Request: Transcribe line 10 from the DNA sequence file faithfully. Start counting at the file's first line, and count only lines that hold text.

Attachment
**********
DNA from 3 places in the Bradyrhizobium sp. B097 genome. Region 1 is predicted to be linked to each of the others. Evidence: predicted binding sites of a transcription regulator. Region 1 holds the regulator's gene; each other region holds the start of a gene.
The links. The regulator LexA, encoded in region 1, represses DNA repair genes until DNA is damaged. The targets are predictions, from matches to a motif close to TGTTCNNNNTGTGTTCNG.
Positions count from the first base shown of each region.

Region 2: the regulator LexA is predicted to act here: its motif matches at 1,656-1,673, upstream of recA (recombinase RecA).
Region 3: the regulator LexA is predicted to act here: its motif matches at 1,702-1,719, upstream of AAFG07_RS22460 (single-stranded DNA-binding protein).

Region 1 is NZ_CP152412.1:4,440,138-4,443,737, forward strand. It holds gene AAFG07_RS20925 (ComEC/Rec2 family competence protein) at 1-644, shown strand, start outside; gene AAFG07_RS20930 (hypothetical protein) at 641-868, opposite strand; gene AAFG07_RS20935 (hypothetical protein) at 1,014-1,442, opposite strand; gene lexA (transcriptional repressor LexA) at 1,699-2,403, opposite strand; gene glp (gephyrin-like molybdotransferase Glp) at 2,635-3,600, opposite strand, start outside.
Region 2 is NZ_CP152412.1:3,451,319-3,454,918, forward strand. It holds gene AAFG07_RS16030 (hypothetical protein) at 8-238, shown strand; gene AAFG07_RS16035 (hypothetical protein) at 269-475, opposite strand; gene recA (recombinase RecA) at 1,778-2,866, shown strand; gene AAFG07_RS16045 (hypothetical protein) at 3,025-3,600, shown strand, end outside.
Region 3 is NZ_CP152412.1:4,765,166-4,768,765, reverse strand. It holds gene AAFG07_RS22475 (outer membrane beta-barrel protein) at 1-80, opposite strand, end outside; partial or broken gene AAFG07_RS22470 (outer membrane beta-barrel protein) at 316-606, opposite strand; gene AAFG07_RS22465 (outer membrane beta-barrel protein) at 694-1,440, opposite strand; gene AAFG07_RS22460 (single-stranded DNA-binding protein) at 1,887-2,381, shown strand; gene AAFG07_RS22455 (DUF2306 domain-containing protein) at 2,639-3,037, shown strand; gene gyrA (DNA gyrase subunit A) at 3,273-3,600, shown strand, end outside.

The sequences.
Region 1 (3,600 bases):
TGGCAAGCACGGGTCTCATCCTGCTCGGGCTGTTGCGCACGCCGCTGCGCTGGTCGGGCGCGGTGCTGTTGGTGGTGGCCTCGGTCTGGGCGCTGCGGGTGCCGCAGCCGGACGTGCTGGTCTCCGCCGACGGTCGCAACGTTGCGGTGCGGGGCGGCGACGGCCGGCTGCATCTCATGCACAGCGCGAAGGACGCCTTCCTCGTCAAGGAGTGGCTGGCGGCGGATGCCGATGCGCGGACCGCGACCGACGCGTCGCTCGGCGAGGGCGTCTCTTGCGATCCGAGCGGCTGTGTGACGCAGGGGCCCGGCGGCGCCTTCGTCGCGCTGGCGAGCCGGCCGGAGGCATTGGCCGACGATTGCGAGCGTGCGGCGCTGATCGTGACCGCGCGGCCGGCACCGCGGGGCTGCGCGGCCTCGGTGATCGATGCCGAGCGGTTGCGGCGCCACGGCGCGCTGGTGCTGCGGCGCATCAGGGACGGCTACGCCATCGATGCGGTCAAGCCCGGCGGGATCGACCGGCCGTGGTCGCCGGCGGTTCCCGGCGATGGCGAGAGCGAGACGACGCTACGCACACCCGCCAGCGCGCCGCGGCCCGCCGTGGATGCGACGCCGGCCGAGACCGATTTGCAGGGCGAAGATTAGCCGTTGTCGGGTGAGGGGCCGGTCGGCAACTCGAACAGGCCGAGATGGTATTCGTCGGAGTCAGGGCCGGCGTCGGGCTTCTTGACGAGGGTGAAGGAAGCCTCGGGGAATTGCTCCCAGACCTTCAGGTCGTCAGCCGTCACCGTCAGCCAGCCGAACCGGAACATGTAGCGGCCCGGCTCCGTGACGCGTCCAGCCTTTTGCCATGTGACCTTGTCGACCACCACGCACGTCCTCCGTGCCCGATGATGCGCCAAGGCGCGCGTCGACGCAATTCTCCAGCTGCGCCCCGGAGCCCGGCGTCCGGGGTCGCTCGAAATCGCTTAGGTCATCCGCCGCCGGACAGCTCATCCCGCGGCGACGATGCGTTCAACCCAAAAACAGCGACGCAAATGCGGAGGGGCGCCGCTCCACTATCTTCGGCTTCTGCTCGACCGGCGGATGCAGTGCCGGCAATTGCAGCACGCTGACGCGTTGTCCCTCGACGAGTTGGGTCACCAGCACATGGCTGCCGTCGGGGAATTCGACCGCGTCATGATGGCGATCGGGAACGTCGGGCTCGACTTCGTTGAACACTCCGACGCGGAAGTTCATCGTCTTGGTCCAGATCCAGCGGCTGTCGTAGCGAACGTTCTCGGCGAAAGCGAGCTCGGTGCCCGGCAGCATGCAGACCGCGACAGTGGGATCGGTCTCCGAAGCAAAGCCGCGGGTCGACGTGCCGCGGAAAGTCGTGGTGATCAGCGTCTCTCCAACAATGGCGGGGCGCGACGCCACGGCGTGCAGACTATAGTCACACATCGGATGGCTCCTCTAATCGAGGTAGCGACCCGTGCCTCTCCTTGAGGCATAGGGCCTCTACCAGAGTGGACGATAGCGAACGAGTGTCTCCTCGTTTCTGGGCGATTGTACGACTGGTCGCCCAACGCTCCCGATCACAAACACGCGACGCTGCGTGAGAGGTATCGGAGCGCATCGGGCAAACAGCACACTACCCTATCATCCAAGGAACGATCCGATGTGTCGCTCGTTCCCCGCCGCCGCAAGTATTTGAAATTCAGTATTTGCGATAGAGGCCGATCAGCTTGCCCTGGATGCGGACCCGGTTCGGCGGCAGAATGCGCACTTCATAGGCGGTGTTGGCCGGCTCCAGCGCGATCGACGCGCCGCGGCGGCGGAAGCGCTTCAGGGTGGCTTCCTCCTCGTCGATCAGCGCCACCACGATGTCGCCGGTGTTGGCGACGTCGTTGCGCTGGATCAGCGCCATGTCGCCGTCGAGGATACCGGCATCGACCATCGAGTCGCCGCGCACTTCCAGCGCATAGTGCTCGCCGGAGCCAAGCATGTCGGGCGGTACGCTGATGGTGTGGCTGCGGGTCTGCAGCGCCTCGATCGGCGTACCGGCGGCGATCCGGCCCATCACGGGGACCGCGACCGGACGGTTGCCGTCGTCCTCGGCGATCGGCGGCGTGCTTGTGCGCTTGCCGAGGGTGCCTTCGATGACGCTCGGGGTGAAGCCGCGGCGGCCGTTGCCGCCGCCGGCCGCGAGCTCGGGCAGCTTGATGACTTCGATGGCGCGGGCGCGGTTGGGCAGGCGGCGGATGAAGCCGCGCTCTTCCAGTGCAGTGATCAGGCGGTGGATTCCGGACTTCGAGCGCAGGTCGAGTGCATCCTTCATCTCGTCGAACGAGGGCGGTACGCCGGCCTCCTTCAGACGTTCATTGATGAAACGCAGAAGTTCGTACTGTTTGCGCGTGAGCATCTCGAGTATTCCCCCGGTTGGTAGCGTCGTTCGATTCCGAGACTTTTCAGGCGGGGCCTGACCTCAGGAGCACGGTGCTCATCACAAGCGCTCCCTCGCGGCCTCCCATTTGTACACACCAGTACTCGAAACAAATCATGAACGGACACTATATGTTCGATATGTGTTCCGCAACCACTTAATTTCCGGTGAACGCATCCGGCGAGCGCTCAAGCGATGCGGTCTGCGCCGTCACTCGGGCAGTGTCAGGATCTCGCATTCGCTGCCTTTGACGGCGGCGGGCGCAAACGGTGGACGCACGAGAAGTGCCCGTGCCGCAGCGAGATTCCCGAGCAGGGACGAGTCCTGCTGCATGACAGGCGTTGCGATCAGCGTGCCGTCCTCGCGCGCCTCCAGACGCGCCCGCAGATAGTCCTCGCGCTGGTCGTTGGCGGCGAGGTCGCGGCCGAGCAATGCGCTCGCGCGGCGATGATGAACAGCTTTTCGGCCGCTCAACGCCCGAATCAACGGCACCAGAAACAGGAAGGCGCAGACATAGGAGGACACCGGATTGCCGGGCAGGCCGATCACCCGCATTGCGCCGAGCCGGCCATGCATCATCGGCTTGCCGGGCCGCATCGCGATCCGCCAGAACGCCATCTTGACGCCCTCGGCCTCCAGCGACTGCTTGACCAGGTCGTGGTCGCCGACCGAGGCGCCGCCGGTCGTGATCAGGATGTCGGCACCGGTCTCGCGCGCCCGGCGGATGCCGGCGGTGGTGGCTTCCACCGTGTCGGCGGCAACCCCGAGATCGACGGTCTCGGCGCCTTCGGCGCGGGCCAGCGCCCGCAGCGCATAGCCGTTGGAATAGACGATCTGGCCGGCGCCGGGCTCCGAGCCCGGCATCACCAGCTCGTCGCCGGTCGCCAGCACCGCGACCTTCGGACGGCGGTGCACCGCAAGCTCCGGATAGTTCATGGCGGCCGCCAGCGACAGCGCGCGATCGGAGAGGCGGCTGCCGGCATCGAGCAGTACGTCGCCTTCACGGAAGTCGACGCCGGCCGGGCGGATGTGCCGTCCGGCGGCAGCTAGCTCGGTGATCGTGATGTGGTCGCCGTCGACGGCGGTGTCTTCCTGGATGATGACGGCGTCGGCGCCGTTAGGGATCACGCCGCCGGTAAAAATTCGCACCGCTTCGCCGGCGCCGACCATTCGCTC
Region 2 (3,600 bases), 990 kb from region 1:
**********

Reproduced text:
Region 1 (3,600 bases):